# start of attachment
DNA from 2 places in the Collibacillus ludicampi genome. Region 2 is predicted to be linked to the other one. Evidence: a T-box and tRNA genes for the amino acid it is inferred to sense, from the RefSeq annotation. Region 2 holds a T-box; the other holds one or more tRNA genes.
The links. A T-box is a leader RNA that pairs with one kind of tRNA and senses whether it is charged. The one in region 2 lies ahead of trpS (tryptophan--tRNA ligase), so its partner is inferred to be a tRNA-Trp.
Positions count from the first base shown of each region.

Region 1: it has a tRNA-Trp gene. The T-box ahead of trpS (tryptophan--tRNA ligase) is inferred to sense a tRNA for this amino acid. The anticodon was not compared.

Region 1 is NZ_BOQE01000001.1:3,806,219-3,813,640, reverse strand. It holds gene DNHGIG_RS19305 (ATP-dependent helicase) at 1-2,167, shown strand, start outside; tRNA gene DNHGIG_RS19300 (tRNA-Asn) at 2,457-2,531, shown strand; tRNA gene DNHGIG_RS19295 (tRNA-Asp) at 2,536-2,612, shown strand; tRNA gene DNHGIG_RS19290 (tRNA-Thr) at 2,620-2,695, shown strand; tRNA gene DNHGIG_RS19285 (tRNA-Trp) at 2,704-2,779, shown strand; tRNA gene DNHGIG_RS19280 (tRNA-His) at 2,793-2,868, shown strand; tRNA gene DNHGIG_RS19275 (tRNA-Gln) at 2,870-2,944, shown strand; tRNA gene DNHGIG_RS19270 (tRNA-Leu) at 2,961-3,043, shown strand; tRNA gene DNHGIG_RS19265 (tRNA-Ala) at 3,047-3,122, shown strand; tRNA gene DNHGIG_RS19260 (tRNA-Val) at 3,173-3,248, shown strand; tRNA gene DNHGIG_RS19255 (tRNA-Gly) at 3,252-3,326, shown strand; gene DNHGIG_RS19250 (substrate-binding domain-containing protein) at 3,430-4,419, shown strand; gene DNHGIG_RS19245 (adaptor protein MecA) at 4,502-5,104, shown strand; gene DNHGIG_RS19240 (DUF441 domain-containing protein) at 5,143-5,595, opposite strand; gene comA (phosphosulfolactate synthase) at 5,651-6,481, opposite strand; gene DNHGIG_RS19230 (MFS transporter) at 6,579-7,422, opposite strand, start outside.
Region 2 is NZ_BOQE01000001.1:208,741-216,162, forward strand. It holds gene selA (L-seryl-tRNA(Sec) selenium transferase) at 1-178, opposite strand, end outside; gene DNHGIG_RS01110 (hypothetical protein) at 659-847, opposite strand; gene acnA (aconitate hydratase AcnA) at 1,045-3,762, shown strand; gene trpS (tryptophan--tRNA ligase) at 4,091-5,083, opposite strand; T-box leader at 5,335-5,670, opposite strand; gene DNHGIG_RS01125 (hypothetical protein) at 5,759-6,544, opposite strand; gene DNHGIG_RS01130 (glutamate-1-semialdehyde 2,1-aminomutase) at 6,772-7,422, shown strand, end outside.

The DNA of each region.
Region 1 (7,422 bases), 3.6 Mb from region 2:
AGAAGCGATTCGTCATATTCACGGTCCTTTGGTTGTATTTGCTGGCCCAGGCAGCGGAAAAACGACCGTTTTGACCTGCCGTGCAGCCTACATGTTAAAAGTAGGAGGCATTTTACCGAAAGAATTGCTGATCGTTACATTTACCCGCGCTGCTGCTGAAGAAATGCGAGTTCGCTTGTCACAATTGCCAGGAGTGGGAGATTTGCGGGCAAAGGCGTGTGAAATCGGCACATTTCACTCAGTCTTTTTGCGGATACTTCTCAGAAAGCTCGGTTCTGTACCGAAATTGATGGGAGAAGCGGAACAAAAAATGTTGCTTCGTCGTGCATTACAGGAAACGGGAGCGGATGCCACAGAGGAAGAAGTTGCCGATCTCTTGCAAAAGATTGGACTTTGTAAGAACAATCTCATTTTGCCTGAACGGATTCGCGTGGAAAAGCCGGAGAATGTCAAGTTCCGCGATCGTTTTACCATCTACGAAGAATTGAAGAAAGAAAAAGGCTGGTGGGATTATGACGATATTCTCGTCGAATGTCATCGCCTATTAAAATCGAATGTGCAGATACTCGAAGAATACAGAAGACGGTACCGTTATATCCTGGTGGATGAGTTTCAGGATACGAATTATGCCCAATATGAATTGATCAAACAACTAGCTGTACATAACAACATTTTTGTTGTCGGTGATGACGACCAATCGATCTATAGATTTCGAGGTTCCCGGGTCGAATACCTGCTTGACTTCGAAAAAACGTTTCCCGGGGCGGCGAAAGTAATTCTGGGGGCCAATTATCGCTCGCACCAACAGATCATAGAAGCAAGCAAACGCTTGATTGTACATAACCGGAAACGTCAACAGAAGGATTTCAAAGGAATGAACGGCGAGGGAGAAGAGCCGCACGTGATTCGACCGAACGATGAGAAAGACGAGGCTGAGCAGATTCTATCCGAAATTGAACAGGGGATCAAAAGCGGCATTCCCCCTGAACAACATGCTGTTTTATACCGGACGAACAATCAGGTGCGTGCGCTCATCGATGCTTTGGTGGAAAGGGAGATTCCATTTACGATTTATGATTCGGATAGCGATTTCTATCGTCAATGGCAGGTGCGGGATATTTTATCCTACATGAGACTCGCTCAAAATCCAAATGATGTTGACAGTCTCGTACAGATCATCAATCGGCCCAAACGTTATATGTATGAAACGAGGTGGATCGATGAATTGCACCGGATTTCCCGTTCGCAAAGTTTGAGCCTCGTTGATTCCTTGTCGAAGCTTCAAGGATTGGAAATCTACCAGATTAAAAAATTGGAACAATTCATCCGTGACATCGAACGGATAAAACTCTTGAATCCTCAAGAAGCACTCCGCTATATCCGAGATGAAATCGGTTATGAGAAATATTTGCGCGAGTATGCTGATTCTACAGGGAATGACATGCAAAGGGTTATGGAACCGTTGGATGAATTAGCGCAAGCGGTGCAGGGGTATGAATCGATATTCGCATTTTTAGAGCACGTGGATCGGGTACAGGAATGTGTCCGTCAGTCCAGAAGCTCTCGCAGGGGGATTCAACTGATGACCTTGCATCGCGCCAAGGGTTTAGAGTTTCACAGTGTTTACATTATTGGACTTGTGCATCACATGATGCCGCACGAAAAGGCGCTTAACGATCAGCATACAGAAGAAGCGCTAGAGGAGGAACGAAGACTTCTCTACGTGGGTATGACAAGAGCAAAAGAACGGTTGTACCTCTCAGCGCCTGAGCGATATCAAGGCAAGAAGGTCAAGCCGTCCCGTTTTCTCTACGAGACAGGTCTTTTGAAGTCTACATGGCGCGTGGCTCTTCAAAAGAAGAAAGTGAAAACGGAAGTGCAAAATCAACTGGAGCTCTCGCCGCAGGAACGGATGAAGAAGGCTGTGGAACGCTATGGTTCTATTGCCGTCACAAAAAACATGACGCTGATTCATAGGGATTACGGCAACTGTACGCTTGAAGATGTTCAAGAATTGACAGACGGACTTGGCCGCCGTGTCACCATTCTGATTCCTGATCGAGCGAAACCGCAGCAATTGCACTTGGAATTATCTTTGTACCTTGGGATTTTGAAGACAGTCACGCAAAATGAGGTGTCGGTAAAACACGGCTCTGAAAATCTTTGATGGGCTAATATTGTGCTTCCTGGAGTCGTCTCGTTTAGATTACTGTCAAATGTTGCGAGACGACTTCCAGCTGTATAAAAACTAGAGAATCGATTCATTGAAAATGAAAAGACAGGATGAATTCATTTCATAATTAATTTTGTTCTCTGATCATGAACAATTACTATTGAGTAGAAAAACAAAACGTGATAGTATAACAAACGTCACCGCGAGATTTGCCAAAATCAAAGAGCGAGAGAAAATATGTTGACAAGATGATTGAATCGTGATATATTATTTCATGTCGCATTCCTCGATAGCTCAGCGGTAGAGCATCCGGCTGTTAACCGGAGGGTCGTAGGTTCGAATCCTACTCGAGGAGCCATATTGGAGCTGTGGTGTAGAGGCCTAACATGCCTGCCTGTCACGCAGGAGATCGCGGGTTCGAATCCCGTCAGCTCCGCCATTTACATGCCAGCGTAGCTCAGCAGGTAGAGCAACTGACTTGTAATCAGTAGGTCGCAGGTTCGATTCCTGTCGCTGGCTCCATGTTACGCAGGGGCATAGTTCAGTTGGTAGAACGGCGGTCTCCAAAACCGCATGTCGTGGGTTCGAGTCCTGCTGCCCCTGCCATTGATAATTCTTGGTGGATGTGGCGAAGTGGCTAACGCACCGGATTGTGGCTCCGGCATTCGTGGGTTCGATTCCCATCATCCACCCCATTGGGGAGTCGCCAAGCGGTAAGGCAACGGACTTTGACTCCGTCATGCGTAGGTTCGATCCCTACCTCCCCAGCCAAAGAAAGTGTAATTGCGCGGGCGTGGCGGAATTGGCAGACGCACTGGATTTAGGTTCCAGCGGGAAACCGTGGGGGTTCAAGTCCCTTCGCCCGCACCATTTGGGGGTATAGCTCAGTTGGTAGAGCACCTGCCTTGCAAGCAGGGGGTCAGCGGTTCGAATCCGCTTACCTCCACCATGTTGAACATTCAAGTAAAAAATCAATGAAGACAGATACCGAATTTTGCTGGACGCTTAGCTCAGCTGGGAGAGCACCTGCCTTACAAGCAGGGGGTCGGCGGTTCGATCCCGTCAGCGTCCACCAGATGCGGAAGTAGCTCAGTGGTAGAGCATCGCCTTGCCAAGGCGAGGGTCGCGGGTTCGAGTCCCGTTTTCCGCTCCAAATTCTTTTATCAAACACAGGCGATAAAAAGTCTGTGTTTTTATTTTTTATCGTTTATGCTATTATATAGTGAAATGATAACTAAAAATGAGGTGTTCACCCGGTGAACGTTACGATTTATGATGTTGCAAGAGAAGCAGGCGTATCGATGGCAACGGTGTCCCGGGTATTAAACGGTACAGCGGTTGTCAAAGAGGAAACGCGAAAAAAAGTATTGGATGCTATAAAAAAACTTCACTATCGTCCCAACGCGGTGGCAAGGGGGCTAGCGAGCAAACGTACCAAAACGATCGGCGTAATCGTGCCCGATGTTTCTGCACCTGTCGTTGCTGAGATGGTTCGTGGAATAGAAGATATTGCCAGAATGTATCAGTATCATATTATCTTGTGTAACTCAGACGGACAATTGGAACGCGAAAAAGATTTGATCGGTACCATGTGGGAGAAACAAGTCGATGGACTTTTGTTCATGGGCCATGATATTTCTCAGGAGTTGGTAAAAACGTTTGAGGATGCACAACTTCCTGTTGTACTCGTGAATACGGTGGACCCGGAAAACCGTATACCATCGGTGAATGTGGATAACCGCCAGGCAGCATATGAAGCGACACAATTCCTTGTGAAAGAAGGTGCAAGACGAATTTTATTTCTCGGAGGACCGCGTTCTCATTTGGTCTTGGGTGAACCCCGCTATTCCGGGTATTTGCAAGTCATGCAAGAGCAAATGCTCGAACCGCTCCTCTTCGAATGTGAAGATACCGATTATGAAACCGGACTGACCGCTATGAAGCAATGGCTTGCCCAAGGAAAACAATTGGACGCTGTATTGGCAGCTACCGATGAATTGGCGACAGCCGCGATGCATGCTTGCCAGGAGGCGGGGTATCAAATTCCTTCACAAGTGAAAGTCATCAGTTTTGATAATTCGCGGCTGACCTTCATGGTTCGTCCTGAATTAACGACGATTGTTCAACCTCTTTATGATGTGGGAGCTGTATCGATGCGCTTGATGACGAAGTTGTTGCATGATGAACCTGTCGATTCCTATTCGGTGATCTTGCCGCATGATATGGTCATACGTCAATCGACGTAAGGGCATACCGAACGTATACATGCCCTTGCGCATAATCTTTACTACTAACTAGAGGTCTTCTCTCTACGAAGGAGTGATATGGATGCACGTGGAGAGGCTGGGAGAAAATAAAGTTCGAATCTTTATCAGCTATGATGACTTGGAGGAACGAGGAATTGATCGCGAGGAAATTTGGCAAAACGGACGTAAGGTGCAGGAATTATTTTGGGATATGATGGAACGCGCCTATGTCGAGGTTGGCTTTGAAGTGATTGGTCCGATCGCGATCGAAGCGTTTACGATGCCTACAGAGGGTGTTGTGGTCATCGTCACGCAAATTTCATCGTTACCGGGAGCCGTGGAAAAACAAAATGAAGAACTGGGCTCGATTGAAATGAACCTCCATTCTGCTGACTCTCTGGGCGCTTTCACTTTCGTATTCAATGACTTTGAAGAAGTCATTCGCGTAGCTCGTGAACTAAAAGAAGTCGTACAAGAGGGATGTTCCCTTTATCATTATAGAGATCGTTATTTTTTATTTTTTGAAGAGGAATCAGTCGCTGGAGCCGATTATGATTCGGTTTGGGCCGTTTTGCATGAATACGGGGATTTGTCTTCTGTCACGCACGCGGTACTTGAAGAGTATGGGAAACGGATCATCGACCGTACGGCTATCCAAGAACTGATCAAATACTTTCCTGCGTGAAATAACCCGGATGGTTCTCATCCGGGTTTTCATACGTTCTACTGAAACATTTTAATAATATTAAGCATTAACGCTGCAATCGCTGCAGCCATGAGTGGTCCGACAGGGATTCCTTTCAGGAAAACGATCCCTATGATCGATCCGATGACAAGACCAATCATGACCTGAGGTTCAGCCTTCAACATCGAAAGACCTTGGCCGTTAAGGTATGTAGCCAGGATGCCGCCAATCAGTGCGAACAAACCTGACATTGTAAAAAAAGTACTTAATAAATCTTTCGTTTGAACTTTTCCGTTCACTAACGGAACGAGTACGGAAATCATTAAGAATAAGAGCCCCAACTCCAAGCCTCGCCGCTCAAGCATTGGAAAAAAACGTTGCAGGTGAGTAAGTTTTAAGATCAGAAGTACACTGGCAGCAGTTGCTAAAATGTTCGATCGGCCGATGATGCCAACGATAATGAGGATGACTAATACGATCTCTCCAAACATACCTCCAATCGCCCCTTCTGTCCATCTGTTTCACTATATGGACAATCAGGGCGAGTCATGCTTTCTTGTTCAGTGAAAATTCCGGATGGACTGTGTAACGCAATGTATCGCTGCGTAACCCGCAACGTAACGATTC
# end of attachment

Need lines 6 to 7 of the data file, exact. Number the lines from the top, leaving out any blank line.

Region 2 is NZ_BOQE01000001.1:208,741-216,162, forward strand. It holds gene selA (L-seryl-tRNA(Sec) selenium transferase) at 1-178, opposite strand, end outside; gene DNHGIG_RS01110 (hypothetical protein) at 659-847, opposite strand; gene acnA (aconitate hydratase AcnA) at 1,045-3,762, shown strand; gene trpS (tryptophan--tRNA ligase) at 4,091-5,083, opposite strand; T-box leader at 5,335-5,670, opposite strand; gene DNHGIG_RS01125 (hypothetical protein) at 5,759-6,544, opposite strand; gene DNHGIG_RS01130 (glutamate-1-semialdehyde 2,1-aminomutase) at 6,772-7,422, shown strand, end outside.

The DNA of each region.